Sega Genesis Mini Review: Perfect Enough
I am not ashamed to say I never grew out of my Sega kid phase. The Sega Genesis ignited an obsession in me that's carried on these past near-30 years, through the Sega Saturn, Dreamcast, and well into the 2010s and now into the 2020s.
The Sega Genesis Mini is one piece of hardware I was eager to get my hands on because, while I do still have the exact same model the Mini is designed to replicate, quality CRT televisions aren't exactly the easiest thing to come by these days. I love the Genesis library, I don't love how hard it is to track down a proper Sony Trinitron television.
The first thing I noticed taking this bundle of joy out of its box is that it really is an exact replica of the original first-model Sega Genesis consoles. The only differences lie in the fact the cartridge slot doesn't work, the audio adjuster doesn't work, the power and HDMI ports are different, and the stickering on the bottom has changed slightly. Looking at it, it's perfect.
You get two controllers with the Sega Genesis Mini for some multiplayer action and the console is packed with 42 games among the best-remembered titles of the Sega Genesis library.
Earthworm Jim, Ecco the Dolphin, Strider, Shinobi 3, Sonic and Sonic 2, Golden Axe, Ghouls 'n Ghosts, Gunstar Heroes, Landstalker -- most gamers know these titles, whether they've played them or not; and this is a fraction of the games included in the Mini.
Colloquially known as 'a buttload of games'.
A console is nothing without games. Though 40 games isn't a huge amount, the entire Sega Genesis Mini library is notably impressive. The titles included aren't just nostalgia bait, they're nearly a perfect introduction to gaming on the Sega Genesis.
What's also notable is the lack of Sonic 3 & Knuckles, which is flagship title for the console one would consider a shoe-in. The two-games-but-really-one-game that introduced stacking cartridges to millions of kids in the early '90s is nowhere to be found in the Genesis Mini. Rumor is this is due to music licensing, as Michael Jackson reportedly had a hand in a number of compositions for the game.
The lack of Sonic 3 & Knuckles is a glaring omission among the rest of the console's near-stellar collection of games. I say "near-stellar", because it does include Sonic Spinball. Sonic Spinball always has and always will sound like a spoon stuck in a garbage disposal, so its inclusion instead of Sonic 3 & Knuckles is a little frustrating.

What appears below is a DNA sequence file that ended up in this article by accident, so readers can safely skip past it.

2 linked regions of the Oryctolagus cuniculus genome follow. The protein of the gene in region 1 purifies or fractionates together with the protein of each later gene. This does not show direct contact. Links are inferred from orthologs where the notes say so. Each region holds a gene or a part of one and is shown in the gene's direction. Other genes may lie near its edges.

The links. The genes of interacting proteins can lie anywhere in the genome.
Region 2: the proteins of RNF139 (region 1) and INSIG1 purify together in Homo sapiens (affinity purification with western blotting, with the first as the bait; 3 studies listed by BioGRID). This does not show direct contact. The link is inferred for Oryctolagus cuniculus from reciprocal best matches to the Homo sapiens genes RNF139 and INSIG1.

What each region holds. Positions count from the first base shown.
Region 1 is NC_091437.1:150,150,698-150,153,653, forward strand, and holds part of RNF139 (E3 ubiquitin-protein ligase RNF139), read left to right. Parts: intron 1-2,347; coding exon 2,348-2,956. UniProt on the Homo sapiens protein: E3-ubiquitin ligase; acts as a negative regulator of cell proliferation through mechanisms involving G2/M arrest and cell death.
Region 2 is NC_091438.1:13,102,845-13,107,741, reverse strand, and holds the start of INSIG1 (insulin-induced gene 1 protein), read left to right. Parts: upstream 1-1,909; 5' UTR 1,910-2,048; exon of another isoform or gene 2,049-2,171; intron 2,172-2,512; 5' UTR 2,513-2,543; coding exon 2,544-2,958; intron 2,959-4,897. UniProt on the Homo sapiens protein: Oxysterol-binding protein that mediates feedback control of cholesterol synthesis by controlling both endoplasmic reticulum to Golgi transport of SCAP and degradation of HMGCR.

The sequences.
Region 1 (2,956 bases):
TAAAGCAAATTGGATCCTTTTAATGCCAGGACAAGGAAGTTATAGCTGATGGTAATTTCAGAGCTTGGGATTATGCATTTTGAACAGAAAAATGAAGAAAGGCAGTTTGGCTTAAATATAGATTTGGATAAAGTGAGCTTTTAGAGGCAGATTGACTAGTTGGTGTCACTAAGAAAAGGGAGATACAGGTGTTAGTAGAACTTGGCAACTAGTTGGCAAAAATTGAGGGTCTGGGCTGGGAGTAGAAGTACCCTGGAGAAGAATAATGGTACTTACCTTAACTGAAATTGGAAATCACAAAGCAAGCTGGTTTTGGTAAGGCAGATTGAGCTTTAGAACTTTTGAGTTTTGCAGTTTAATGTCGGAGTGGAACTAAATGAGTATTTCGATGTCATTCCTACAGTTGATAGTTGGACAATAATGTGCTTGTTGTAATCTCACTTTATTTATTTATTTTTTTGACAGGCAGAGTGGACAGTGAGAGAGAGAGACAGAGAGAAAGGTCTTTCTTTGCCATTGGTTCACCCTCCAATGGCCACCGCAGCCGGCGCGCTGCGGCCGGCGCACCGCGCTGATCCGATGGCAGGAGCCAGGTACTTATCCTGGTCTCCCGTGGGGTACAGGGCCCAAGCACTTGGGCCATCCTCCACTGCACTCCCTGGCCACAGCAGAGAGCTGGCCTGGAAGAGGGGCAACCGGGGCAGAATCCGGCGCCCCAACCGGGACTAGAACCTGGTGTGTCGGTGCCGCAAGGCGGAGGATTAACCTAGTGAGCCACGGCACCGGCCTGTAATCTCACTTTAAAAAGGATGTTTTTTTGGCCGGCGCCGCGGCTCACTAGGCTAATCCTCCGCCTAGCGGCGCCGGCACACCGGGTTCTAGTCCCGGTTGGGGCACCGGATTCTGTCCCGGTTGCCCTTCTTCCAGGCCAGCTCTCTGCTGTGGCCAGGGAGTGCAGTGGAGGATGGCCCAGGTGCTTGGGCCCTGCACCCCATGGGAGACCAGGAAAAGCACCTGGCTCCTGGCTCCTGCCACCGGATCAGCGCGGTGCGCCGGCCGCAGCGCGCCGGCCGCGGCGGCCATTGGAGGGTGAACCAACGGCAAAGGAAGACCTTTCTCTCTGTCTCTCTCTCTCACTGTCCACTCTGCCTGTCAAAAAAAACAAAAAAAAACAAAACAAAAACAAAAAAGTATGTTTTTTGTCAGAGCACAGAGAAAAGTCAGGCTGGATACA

So what does this modern day replica box have over the original Sega Genesis? Save slots. Well, those, an HDMI output, and the ability to swap game regional versions.
If you ever wanted to save scum your way through a bunch of Sega Genesis games on your TV, now's your chance. Toss those Ecco passwords out, tell Ghouls 'n Ghosts to shove it -- now you can just save and load via a menu by holding the start button.
The Sega Genesis Mini does also have a CRT filter option to add scanlines to its display. This is something most retro gamers, myself included, insist upon as games released in this period were designed with CRT televisions and the extra blurriness they provide.
The CRT filter on the Mini is a bit of overkill, however. The scanlines are hard against the otherwise crisp video. As it stands the filter is harsh enough I have to switch it off after just a few minutes due to eye strain. Some softening would have done the CRT filter some good.
Finally, we come to the Sega Genesis Mini's secret move: You can use actual Sega Genesis controllers with the Mini. That includes six-button controllers, which you're going to want for Street Fighter 2: Special Champion Edition. Luckily I've still got a couple sitting around, but if you don't there are some reproductions that will tide you over.
Spoilers: Get them off Retro-Bit.
As a Sega kid and someone who still unabashedly posts on retro game forums, the Sega Genesis Mini is almost perfect.
Though it doesn't have Sonic 3 & Knuckles (I just can't stop whining about it), it does serve as a much-needed entry point into gaming on the platform in the modern age. My only complaint outside of the lack of S3&K is the sub-par CRT filter, but honestly you probably weren't going to use it anyway.
- 42 iconic Sega Genesis games in one unit
- Near-perfect visual replica of the original console
- Compatibility with real Genesis controllers
- Easy to use save slots and loading
- CRT filter is painful to look at
- Seriously, no Sonic 3 & Knuckles is a big deal
Whether you grew up in the early '90s and were crazy about Sega, are a general retro gamer, or are just now dipping your toes into the classic game pool, you could make a much worse purchase than the Sega Genesis Mini.
The Super Nintendo was best known for its platformers and RPGs, and the Sega Genesis known for its action and arcade-like titles. This is the best way in the modern age to see what all the hubbub was about in Sega's camp all those years ago.
[Note: Sega provided a Sega Genesis Mini for the purpose of this review.]